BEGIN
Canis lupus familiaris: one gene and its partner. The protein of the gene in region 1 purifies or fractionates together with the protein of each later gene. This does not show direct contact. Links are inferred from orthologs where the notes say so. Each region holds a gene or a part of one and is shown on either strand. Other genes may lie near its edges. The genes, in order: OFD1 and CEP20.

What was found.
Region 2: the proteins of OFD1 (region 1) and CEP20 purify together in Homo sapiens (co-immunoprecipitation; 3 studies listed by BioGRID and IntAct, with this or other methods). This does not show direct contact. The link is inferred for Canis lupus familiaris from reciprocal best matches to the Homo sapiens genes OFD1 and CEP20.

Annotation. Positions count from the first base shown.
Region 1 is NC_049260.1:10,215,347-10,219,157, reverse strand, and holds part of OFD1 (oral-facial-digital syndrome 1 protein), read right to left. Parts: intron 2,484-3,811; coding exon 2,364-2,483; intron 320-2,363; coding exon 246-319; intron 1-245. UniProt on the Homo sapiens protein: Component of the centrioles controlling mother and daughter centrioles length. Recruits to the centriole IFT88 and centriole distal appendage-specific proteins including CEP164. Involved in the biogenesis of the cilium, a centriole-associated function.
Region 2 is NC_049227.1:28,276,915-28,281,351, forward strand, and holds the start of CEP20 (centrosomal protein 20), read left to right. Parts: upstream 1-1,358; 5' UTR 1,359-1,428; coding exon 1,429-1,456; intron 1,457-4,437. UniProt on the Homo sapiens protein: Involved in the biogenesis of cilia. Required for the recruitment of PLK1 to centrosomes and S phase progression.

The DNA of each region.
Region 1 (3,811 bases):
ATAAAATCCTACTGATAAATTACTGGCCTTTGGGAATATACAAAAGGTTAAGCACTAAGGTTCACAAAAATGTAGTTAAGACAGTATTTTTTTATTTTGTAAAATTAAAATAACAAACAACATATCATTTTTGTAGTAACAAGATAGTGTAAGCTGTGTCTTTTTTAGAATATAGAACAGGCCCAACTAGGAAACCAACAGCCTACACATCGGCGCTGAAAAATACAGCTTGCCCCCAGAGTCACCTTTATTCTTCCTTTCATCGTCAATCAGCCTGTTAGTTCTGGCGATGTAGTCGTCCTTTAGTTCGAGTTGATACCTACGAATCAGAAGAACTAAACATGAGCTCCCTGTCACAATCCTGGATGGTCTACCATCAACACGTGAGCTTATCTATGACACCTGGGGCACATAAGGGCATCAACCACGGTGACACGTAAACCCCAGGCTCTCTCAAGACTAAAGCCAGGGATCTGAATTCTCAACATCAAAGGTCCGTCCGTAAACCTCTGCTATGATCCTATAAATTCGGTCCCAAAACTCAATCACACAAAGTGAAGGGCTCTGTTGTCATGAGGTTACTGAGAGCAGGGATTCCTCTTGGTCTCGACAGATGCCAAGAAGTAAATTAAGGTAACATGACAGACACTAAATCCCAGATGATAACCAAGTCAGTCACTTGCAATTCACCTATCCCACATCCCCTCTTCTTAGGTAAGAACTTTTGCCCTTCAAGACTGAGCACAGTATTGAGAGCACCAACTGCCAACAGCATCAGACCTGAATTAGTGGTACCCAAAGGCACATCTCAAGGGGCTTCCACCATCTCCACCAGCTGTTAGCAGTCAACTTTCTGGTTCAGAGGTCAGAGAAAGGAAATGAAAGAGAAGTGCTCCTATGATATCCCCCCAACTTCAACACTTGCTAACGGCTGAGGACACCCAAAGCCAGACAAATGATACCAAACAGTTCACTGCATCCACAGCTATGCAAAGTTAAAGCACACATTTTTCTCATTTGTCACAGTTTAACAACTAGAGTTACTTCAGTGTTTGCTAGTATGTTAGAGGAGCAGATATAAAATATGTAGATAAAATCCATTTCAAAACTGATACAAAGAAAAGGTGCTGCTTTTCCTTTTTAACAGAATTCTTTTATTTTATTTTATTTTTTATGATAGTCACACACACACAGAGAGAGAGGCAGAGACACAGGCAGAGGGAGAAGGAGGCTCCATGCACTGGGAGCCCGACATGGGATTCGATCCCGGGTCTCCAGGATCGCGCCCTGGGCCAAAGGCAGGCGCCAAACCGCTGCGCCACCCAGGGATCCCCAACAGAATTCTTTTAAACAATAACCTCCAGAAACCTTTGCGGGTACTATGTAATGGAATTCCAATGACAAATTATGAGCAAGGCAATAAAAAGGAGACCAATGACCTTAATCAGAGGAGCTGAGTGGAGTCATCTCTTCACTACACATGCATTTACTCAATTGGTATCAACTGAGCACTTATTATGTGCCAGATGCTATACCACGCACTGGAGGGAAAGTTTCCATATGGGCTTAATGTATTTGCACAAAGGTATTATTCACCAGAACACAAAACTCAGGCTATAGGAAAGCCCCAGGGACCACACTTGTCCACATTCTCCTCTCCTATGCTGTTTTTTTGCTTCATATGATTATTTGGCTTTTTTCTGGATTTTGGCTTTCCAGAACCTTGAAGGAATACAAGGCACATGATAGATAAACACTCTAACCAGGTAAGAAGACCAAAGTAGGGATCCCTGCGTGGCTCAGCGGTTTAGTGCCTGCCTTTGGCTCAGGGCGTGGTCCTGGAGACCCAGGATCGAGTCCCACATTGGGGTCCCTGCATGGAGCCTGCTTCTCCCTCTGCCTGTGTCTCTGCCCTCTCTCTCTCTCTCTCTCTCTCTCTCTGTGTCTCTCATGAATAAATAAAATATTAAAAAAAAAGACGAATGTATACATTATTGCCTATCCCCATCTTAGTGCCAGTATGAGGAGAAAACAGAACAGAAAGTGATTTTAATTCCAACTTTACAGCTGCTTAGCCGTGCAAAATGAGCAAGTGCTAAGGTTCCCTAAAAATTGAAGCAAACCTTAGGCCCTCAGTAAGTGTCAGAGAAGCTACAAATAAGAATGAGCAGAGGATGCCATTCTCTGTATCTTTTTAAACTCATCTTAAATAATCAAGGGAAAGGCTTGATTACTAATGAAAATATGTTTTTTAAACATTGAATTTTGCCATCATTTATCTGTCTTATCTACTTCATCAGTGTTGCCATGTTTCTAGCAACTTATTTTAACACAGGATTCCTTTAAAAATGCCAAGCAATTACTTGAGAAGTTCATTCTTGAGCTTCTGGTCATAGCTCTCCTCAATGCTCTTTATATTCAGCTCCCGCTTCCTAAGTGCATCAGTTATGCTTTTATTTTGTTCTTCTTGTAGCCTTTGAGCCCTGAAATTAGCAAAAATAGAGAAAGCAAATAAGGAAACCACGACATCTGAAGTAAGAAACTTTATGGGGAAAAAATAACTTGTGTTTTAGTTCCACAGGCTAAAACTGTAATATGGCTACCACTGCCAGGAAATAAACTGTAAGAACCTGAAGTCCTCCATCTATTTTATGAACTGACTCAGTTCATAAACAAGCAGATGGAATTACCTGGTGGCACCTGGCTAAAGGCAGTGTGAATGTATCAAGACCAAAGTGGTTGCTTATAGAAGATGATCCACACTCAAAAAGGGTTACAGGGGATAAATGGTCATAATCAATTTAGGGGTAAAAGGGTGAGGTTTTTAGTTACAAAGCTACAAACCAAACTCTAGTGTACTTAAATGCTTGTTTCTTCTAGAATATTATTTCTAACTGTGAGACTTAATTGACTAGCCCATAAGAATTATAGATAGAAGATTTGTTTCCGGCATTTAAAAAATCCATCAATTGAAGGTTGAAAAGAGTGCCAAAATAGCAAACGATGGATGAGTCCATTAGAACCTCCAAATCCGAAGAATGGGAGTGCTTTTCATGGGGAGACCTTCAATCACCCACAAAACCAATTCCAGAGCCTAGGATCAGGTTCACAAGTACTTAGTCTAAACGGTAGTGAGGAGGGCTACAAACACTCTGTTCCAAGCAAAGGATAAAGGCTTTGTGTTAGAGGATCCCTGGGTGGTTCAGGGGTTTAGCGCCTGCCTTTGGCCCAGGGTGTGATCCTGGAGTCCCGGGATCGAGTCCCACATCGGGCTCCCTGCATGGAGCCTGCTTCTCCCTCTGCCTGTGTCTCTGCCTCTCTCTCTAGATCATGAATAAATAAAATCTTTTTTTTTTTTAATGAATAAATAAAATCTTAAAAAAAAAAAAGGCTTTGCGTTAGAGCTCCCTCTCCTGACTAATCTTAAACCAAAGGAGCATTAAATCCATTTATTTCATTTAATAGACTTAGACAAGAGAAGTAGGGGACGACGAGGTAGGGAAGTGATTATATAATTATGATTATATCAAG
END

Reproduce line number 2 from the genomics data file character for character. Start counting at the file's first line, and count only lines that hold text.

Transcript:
What was found.